Bradley County's chief economic developer Thursday cited Wacker's long-term view of the solar market in the U.S. for the company's plan to ratchet up investment in its plant to $2 billion.
"It doesn't surprise me at all," said Doug Berry, the Cleveland/Bradley Chamber of Commerce's vice president for economic development. "North America is the area that presented the most opportunity for growth in the solar industry and their perspective is what the needs are 10, 20 years out and not today."
Wacker is plowing $200 million more into its plant that's under construction near Charleston, Tenn., up from $1.8 billion, which was already a record for a manufacturing investment in Southeast Tennessee.
The company is investing the extra money due to a previously announced delay in production startup to mid-2015.
Also, the German polysilicon maker said it's growing production capacity by at least 10 percent.
"It's moving forward," said Amanda Plecas, a spokeswoman for Wacker in Bradley, about the construction of the massive factory.
She said the company has hired 202 of the some 650 people it has pledged to bring on to run the plant. About 1,000 construction workers are on site building the facility off Lauderdale Memorial Highway, Plecas said.
Wacker said the site's total production capacity will grow to over 20,000 metric tons per year. Wacker is using the additional time to optimize production facilities and improve manufacturing processes so that yields are higher, the company said.
The move comes as a recently completed polysilicon plant flounders near Clarksville, Tenn.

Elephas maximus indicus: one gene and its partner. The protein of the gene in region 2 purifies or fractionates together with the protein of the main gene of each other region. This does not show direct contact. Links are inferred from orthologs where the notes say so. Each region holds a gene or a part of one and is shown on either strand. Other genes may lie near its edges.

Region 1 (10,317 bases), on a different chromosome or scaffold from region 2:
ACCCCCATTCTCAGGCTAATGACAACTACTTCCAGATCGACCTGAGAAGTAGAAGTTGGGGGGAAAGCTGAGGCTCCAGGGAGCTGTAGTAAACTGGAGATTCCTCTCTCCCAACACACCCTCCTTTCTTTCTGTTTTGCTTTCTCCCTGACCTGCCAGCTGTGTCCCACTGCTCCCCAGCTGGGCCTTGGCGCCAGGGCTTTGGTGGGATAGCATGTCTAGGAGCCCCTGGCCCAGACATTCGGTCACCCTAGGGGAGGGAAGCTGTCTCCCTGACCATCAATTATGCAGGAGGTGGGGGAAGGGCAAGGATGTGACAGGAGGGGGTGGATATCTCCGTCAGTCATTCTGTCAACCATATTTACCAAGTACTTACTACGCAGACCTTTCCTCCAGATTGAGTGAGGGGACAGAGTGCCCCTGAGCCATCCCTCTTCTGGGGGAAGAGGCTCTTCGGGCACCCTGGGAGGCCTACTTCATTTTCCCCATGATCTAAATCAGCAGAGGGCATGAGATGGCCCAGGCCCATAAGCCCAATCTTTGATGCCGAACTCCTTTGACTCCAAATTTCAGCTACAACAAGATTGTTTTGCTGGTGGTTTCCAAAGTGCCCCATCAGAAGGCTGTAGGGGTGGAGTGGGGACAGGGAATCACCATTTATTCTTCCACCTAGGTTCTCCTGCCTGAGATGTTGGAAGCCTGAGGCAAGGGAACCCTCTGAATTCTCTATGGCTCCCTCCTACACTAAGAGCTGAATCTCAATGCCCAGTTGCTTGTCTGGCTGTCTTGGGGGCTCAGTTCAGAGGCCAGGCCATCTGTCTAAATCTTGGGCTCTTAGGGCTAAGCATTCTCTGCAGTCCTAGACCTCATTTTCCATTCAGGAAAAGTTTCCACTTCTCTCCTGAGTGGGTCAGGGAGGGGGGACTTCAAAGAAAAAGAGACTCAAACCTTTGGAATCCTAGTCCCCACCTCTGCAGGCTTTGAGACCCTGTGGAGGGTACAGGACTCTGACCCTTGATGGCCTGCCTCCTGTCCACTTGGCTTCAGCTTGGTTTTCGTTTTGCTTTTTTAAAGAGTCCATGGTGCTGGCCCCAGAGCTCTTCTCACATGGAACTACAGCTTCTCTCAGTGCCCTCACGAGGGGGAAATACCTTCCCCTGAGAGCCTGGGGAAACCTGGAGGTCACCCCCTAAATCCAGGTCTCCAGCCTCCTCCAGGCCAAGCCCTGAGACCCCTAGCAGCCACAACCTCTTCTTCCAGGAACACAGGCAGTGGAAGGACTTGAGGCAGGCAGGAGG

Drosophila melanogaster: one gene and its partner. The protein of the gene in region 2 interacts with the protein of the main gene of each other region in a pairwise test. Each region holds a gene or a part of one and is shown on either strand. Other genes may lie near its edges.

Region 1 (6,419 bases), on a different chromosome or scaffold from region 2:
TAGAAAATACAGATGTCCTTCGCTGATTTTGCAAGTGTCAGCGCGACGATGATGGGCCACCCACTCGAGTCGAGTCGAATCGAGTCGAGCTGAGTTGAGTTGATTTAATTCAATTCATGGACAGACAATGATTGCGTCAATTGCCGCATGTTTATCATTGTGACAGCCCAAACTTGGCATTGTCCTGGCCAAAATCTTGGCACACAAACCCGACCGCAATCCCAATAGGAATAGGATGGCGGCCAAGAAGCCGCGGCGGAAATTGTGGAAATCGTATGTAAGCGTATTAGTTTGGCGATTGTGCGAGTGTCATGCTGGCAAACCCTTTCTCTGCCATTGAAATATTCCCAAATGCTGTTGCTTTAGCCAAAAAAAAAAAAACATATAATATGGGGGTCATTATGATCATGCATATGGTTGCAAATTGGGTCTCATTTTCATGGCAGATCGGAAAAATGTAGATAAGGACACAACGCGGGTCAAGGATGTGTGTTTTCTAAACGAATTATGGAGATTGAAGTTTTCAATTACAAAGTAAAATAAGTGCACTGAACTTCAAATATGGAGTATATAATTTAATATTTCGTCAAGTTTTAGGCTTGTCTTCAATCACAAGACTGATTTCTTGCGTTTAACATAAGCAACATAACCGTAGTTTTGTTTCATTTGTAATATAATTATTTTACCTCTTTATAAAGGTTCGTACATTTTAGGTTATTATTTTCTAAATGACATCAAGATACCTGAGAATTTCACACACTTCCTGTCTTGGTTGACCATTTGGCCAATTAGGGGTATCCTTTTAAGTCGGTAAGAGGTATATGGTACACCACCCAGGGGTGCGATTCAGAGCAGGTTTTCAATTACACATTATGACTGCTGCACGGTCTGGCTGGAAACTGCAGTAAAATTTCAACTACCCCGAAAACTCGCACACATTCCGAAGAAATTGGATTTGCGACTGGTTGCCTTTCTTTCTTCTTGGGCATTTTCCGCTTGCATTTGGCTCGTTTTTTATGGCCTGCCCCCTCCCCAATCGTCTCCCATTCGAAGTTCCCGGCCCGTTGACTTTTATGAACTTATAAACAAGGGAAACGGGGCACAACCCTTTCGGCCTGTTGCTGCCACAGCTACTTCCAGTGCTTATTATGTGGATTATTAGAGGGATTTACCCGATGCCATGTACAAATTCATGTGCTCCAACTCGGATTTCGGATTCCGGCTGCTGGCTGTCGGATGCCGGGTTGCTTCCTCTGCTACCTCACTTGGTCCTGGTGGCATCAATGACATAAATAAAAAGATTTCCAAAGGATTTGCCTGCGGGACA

Last month, a key competitor, Hemlock Semiconductor, laid off three-fourths of its employees in Clarksville shortly before the planned start of production at its new $1.2 billion polysilicon plant. Officials of the Michigan-based company said they will cut 300 of the 400 jobs in Clarksville and weren't sure if there would be any production this year.
The layoffs may become permanent if poor market conditions persist, the Hemlock, Michigan-based company said.
Late last year, Wacker delayed the plant's startup 18 months because of too much production capacity for polysilicon in the marketplace.
Berry said the difference in the Wacker and Hemlock outlooks may have to do with contrasts in American and German companies.
"My sense it's a fundamental difference in the German and American business perspective," he said.
U.S. companies tend to have a more short-term view while the German business model has a longer horizon, Berry said.
Polysilicon is a key ingredient in the production of solar panels.